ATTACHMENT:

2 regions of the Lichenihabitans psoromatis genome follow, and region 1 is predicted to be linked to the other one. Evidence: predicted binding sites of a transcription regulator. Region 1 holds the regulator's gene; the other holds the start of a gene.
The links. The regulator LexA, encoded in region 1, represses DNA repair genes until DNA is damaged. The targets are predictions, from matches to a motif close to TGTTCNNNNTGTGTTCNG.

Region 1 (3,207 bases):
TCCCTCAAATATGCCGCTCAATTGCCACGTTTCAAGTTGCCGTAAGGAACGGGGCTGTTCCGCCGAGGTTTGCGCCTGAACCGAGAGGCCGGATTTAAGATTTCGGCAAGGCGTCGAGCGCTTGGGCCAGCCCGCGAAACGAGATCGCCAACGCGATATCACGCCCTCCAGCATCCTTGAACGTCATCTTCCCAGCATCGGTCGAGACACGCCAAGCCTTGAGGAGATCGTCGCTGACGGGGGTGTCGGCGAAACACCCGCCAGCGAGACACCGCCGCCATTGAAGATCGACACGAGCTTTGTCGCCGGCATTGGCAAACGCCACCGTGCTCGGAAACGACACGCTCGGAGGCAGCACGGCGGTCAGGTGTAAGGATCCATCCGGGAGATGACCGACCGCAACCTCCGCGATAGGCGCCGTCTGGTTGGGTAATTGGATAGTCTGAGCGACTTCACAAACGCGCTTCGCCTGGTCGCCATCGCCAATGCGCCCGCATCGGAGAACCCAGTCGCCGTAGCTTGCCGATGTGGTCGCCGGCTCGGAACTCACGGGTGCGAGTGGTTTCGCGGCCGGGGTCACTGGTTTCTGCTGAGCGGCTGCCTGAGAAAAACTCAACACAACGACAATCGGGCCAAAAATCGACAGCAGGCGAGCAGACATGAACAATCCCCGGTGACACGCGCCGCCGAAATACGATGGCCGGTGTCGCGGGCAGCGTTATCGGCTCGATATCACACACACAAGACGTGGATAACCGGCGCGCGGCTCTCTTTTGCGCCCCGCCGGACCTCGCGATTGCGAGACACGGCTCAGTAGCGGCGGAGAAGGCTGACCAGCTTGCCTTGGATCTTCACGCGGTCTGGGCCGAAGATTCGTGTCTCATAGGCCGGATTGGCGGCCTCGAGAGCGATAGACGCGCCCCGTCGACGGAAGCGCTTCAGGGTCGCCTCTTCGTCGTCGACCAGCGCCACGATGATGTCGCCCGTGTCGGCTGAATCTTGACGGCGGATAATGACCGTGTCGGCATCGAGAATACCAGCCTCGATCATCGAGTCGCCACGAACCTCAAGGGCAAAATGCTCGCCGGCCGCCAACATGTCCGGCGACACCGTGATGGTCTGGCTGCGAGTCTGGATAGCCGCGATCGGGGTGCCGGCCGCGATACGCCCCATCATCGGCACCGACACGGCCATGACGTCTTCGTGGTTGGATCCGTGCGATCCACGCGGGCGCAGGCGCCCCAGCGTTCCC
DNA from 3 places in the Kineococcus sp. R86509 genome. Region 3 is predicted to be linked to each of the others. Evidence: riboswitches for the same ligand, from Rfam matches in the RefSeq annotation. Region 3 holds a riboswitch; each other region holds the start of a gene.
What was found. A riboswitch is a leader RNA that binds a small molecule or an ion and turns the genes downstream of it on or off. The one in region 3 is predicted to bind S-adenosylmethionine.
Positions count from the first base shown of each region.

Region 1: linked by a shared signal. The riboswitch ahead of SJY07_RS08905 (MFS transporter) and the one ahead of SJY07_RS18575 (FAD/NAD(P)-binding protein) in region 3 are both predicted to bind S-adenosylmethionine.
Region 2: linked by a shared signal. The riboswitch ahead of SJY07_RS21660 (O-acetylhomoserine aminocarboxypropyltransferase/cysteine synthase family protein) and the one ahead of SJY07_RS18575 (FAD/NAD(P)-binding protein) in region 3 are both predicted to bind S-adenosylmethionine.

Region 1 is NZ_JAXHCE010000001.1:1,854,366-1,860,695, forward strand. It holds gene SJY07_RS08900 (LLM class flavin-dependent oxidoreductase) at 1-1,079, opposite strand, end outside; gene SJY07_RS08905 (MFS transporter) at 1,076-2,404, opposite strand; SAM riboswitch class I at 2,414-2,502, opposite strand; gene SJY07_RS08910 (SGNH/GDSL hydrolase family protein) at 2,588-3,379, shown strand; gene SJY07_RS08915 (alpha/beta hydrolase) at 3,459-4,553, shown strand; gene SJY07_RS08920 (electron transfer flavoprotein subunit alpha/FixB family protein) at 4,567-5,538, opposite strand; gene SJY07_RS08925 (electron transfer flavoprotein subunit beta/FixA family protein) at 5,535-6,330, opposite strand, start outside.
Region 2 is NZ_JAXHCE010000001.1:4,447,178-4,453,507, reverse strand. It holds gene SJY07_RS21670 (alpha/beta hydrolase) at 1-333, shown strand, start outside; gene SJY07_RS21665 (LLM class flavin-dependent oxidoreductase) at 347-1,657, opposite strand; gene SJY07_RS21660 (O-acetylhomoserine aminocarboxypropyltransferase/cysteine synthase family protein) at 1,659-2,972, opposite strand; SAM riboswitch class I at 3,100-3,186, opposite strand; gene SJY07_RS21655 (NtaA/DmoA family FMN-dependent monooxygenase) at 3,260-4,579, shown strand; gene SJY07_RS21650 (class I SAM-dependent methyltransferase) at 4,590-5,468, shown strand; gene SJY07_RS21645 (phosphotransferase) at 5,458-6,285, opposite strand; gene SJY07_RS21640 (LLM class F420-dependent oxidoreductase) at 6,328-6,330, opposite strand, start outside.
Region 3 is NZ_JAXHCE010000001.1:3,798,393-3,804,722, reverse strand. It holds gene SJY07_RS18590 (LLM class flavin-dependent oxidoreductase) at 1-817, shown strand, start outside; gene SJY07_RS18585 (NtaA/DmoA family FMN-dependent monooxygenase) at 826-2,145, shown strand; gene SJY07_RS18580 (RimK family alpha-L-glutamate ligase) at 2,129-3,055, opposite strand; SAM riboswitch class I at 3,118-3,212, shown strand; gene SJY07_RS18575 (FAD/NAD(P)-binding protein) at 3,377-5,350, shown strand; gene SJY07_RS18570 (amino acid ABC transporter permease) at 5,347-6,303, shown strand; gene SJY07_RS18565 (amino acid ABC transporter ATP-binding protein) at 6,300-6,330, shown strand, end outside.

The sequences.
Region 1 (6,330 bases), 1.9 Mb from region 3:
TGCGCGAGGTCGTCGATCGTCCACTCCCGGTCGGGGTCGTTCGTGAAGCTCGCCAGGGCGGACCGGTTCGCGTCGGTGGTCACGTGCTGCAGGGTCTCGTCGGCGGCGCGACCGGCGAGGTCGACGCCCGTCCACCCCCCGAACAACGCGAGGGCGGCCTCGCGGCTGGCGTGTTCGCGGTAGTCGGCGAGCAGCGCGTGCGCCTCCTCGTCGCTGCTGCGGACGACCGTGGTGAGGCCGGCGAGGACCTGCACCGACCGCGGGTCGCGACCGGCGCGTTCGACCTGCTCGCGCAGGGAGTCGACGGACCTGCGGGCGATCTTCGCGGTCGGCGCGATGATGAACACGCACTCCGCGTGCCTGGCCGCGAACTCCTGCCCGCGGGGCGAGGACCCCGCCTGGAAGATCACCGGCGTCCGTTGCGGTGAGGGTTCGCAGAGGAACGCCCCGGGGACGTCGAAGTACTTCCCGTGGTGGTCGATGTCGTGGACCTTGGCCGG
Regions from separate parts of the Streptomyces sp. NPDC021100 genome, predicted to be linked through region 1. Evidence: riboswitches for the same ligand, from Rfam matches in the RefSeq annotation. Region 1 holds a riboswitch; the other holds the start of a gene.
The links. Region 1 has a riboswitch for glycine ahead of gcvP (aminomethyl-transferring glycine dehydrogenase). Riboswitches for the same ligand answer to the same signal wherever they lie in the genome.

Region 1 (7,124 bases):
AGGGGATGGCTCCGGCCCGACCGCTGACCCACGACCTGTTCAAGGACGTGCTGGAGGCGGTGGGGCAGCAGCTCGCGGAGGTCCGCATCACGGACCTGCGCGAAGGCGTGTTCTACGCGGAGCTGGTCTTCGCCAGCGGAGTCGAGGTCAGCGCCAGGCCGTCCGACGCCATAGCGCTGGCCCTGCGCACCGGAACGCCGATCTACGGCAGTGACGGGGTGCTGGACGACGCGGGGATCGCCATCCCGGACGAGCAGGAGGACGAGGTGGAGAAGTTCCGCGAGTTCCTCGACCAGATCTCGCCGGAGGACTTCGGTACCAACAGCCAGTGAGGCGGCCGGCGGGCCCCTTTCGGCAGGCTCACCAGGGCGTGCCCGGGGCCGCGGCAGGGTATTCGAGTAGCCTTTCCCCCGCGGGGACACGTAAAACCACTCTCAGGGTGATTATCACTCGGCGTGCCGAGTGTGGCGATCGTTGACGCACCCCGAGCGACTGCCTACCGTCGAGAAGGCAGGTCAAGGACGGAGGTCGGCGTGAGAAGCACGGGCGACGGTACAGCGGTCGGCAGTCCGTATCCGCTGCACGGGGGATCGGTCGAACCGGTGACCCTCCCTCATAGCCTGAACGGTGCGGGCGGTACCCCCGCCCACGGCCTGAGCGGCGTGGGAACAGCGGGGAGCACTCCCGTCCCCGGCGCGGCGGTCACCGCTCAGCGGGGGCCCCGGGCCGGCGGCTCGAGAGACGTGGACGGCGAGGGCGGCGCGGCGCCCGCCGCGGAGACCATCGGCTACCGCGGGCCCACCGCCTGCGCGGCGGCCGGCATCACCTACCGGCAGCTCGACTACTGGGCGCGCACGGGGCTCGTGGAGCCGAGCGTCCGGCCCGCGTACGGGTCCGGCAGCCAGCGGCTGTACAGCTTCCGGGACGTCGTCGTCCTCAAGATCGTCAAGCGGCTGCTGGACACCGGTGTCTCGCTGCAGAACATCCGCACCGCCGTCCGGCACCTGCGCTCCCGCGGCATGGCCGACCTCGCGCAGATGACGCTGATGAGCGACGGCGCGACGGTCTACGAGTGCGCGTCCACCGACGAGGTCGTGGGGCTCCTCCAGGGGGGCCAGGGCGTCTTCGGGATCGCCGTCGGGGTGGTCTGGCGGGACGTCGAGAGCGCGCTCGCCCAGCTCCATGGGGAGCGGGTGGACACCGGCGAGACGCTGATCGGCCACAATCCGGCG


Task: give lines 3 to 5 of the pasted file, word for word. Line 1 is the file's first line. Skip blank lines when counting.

Region 1 (3,207 bases):
TCCCTCAAATATGCCGCTCAATTGCCACGTTTCAAGTTGCCGTAAGGAACGGGGCTGTTCCGCCGAGGTTTGCGCCTGAACCGAGAGGCCGGATTTAAGATTTCGGCAAGGCGTCGAGCGCTTGGGCCAGCCCGCGAAACGAGATCGCCAACGCGATATCACGCCCTCCAGCATCCTTGAACGTCATCTTCCCAGCATCGGTCGAGACACGCCAAGCCTTGAGGAGATCGTCGCTGACGGGGGTGTCGGCGAAACACCCGCCAGCGAGACACCGCCGCCATTGAAGATCGACACGAGCTTTGTCGCCGGCATTGGCAAACGCCACCGTGCTCGGAAACGACACGCTCGGAGGCAGCACGGCGGTCAGGTGTAAGGATCCATCCGGGAGATGACCGACCGCAACCTCCGCGATAGGCGCCGTCTGGTTGGGTAATTGGATAGTCTGAGCGACTTCACAAACGCGCTTCGCCTGGTCGCCATCGCCAATGCGCCCGCATCGGAGAACCCAGTCGCCGTAGCTTGCCGATGTGGTCGCCGGCTCGGAACTCACGGGTGCGAGTGGTTTCGCGGCCGGGGTCACTGGTTTCTGCTGAGCGGCTGCCTGAGAAAAACTCAACACAACGACAATCGGGCCAAAAATCGACAGCAGGCGAGCAGACATGAACAATCCCCGGTGACACGCGCCGCCGAAATACGATGGCCGGTGTCGCGGGCAGCGTTATCGGCTCGATATCACACACACAAGACGTGGATAACCGGCGCGCGGCTCTCTTTTGCGCCCCGCCGGACCTCGCGATTGCGAGACACGGCTCAGTAGCGGCGGAGAAGGCTGACCAGCTTGCCTTGGATCTTCACGCGGTCTGGGCCGAAGATTCGTGTCTCATAGGCCGGATTGGCGGCCTCGAGAGCGATAGACGCGCCCCGTCGACGGAAGCGCTTCAGGGTCGCCTCTTCGTCGTCGACCAGCGCCACGATGATGTCGCCCGTGTCGGCTGAATCTTGACGGCGGATAATGACCGTGTCGGCATCGAGAATACCAGCCTCGATCATCGAGTCGCCACGAACCTCAAGGGCAAAATGCTCGCCGGCCGCCAACATGTCCGGCGACACCGTGATGGTCTGGCTGCGAGTCTGGATAGCCGCGATCGGGGTGCCGGCCGCGATACGCCCCATCATCGGCACCGACACGGCCATGACGTCTTCGTGGTTGGATCCGTGCGATCCACGCGGGCGCAGGCGCCCCAGCGTTCCC
DNA from 3 places in the Kineococcus sp. R86509 genome. Region 3 is predicted to be linked to each of the others. Evidence: riboswitches for the same ligand, from Rfam matches in the RefSeq annotation. Region 3 holds a riboswitch; each other region holds the start of a gene.